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I'm working with a Classic ASP web app that typically runs well considering the old technology. It is an online support chat application that basically refreshes the client side Live Monitor page every 10 seconds to see if there are any pending chat requests. The past few days, a lot of our users are having a problem where this page either just ends up refreshing and going blank white (with no html in view source), or it goes to a generic IE error page "This program cannot display the webpage" - the same error you see when you are offline. I was able to recreate the issue after hours when I was the only user in the chat system, so it's not a matter of an overloaded server I don't think.

I've tried the following to no avail:

  • Recycle Application Pool
  • Reboot IIS Server
  • Change refresh from javascript to meta tag
  • Check IIS Error logs (nothing)
  • Check IIS event logs (nothing)

One thing that seemed to work for me, but didn't work for everyone else, was to disable our network Proxy server settings in the browser. Once I disable this, I can't get it to error out anymore... however, other users aren't quite so lucky.

Any thoughts on where to go with this? I'm at a bit of a loss here...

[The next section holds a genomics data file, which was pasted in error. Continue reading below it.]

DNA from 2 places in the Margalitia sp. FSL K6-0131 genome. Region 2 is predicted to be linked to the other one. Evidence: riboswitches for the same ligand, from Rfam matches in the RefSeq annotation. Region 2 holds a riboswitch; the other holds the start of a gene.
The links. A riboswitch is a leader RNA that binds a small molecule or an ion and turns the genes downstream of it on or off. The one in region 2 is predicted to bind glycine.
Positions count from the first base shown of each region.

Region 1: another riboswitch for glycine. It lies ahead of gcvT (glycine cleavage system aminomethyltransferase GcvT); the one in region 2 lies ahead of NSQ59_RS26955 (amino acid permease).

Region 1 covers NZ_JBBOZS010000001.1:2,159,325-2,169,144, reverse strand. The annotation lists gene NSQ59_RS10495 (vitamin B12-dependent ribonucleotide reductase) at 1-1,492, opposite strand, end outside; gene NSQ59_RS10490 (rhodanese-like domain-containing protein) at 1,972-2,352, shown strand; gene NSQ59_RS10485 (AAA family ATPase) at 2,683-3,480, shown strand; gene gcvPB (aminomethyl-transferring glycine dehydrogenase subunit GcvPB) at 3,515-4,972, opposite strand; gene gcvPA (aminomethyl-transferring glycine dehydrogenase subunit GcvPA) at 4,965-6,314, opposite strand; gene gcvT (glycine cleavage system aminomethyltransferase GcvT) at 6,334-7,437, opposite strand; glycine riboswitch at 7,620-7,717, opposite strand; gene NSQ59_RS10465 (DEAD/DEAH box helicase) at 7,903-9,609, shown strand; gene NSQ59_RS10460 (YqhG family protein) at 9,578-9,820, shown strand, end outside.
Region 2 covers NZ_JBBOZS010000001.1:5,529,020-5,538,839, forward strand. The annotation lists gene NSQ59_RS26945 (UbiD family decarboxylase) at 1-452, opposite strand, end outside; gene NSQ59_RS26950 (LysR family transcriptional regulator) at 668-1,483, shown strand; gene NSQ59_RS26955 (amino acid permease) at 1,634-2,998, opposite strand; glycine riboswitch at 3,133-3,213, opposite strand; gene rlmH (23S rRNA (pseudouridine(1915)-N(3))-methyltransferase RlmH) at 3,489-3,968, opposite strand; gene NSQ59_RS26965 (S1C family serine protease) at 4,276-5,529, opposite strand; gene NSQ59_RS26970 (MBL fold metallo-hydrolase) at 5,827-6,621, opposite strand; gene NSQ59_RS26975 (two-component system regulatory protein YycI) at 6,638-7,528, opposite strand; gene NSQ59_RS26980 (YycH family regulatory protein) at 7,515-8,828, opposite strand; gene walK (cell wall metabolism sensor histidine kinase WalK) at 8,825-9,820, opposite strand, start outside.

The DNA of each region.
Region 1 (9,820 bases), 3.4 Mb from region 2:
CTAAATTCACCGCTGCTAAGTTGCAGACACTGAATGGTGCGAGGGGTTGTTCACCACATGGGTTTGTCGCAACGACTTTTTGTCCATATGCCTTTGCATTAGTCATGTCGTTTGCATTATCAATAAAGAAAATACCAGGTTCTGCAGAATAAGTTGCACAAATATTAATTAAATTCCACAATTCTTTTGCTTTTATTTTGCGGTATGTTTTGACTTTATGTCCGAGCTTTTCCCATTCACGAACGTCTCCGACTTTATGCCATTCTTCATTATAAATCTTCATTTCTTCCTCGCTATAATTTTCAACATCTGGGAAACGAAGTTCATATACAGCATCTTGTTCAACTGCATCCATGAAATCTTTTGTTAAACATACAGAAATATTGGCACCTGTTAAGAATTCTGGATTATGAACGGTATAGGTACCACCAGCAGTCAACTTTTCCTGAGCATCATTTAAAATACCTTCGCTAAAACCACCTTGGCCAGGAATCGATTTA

Thanks, Shawn

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Sounds more like network issue with your host or server, not JavsScript, IIS or code. Are you hosted or running your own web server? –  Shadow Wizard Jul 20 '11 at 6:27
    
Yeah I agree... how can we troubleshoot this? It's an in-house server on the local network. –  Shawn Steward Jul 20 '11 at 17:10
    
Try monitoring the network traffic in the low level (packets sent and received) with tools like WireShark and see if you spot anything unusual for a start. –  Shadow Wizard Jul 20 '11 at 21:21
1  
do you use Response.Flush in that page? when yes take a look here: "If the Flush method is called on an ASP page, the server does not honor Keep-Alive requests for that page." (msdn.microsoft.com/en-us/library/ms525560.aspx). try to remove response.flush and you should be fine –  ulluoink Jul 21 '11 at 9:58
    
Yes, it does use Response.Flush actually... I'll have to check into that. Thanks! –  Shawn Steward Jul 21 '11 at 14:12

1 Answer 1

up vote 0 down vote accepted

We are finding the same problems in a .Net solution. It looks as if the issues are related to SQL Locking so we're working on those as we find them.

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